Shenzhen becomes first Chinese city to ban eating cats and dogs

2 April 2020, 16:54

Dog Meat Festival preparations in Yulin, China - June 2015
Dog Meat Festival preparations in Yulin, China - June 2015. Picture: Getty
Nick Hardinges

By Nick Hardinges

Shenzhen has become the first city in China to ban people from eating cats and dogs, following the coronavirus outbreak.

The city's government announced the order on Wednesday saying it was in response to "the demand and spirit of human civilisation."

It will come into effect on 1 May this year and will include the prohibition of the sale of meat.

The measure comes as part of a larger, nationwide clampdown on the wildlife trade after scientists linked the coronavirus pandemic's origins to wildlife meat.

Some in the first wave of Covid-19 patients had been exposed to the 'wet markets' of Wuhan - more than 600 miles away from Shenzhen - where bats, snakes and other animals are sold.

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Dog Meat Festival in China - June 2014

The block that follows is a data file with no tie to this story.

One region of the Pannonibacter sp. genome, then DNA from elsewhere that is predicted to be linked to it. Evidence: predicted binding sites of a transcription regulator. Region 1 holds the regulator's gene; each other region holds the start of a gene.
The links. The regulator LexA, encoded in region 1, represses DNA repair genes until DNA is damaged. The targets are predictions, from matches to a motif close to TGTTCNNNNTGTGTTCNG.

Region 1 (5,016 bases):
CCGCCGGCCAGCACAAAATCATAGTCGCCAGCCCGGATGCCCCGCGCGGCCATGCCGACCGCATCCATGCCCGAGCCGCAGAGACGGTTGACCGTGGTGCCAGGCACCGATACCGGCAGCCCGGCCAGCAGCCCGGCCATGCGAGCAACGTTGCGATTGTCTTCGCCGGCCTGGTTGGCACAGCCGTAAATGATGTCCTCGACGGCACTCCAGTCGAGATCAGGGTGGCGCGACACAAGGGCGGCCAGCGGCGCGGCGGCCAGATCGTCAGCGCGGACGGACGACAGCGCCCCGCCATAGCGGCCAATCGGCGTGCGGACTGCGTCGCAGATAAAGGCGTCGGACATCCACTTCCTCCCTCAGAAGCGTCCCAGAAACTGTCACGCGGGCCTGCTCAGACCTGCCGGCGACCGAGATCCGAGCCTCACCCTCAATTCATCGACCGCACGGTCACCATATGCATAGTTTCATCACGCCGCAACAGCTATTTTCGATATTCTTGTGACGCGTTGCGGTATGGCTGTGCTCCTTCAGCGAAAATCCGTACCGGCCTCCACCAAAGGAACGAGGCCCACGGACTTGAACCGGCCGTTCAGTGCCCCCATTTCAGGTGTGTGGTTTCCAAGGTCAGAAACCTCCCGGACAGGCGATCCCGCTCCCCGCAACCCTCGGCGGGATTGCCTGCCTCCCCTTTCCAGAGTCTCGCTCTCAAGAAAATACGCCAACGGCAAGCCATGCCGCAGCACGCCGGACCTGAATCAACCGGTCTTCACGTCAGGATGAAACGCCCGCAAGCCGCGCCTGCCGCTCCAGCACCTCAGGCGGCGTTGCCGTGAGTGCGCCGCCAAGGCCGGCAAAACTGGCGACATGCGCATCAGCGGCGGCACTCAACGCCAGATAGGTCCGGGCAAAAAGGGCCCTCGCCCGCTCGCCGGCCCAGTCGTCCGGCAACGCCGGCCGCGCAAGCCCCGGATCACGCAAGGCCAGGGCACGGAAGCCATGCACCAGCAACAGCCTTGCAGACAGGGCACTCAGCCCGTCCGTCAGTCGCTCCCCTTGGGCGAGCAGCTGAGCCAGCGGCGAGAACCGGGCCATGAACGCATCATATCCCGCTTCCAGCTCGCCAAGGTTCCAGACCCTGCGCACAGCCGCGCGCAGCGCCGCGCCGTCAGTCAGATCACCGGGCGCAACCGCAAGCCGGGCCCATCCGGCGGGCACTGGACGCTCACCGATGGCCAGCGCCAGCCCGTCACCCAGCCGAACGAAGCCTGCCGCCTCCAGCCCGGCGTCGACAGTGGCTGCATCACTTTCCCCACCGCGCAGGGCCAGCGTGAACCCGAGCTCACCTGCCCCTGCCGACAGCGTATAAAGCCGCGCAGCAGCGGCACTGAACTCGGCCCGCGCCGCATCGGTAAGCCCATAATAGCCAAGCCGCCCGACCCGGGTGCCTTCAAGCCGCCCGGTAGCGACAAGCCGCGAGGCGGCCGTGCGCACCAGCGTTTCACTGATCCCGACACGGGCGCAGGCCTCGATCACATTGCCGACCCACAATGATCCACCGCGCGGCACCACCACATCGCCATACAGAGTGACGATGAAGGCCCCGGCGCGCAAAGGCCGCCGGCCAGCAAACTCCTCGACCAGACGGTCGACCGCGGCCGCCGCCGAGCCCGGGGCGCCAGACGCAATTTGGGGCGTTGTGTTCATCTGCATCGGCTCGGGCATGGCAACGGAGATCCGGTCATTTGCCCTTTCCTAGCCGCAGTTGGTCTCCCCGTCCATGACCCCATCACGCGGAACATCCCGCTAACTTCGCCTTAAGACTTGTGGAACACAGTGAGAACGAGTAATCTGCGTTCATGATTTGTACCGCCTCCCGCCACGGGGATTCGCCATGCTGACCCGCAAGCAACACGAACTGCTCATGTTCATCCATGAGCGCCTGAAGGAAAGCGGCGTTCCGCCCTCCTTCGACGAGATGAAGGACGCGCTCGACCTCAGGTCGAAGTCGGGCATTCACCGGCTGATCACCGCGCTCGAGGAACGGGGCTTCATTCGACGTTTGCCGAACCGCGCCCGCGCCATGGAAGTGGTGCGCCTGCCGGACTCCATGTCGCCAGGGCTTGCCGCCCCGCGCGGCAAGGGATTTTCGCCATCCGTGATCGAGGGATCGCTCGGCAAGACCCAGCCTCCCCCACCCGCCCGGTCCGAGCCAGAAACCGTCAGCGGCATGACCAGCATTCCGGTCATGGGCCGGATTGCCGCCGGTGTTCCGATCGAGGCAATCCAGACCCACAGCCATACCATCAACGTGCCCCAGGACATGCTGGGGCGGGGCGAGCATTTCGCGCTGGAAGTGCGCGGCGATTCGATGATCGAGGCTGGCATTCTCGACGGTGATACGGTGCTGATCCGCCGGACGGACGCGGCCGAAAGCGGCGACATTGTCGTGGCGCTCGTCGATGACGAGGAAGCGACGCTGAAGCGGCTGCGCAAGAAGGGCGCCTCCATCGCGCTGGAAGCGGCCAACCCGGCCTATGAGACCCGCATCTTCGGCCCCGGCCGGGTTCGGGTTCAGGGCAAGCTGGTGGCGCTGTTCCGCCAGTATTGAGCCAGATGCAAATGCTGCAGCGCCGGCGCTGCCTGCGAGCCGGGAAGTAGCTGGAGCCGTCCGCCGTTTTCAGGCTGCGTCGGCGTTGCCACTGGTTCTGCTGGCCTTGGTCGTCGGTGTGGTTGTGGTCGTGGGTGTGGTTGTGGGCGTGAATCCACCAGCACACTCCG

Dog Meat Festival in China - June 2014. Picture: Getty

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Shenzhen's city government said: "Dogs and cats as pets have established a much closer relationship with humans than all other animals, and banning the consumption of dogs and cats and other pets is a common practice in developed countries and in Hong Kong and Taiwan.”

China's top legislature previously banned the trade and consumption of wild animals throughout the nation in February, with many regions and provinces beginning to enforce the ruling. However, Shenzhen took it one step further by extending it to cats and dogs.

Roughly 30 million dogs are killed for meat every year in Asia, according to Humane Society International (HSI).

Although eating dog meat is practiced across the continent, it is not thought to be overly common in China, with the majority of Chinese people saying they have not and would not eat dog.

Read more: Spain's coronavirus death toll surges past 10,000

Dr Peter Li, China policy specialist for HSI, welcomed the Shenzhen government's move.

"This really could be a watershed moment in efforts to end this brutal trade that kills an estimated 10 million dogs and 4 million cats in China every year," he said.

Liu Jianping, an official with the Shenzhen Center for Disease Prevention and Control, said current supplies of livestock, poultry and seafood were enough for consumers.

“There is no evidence showing that wildlife is more nutritious than poultry and livestock,” he was quoted as saying by the state-owned media Shenzhen Daily.

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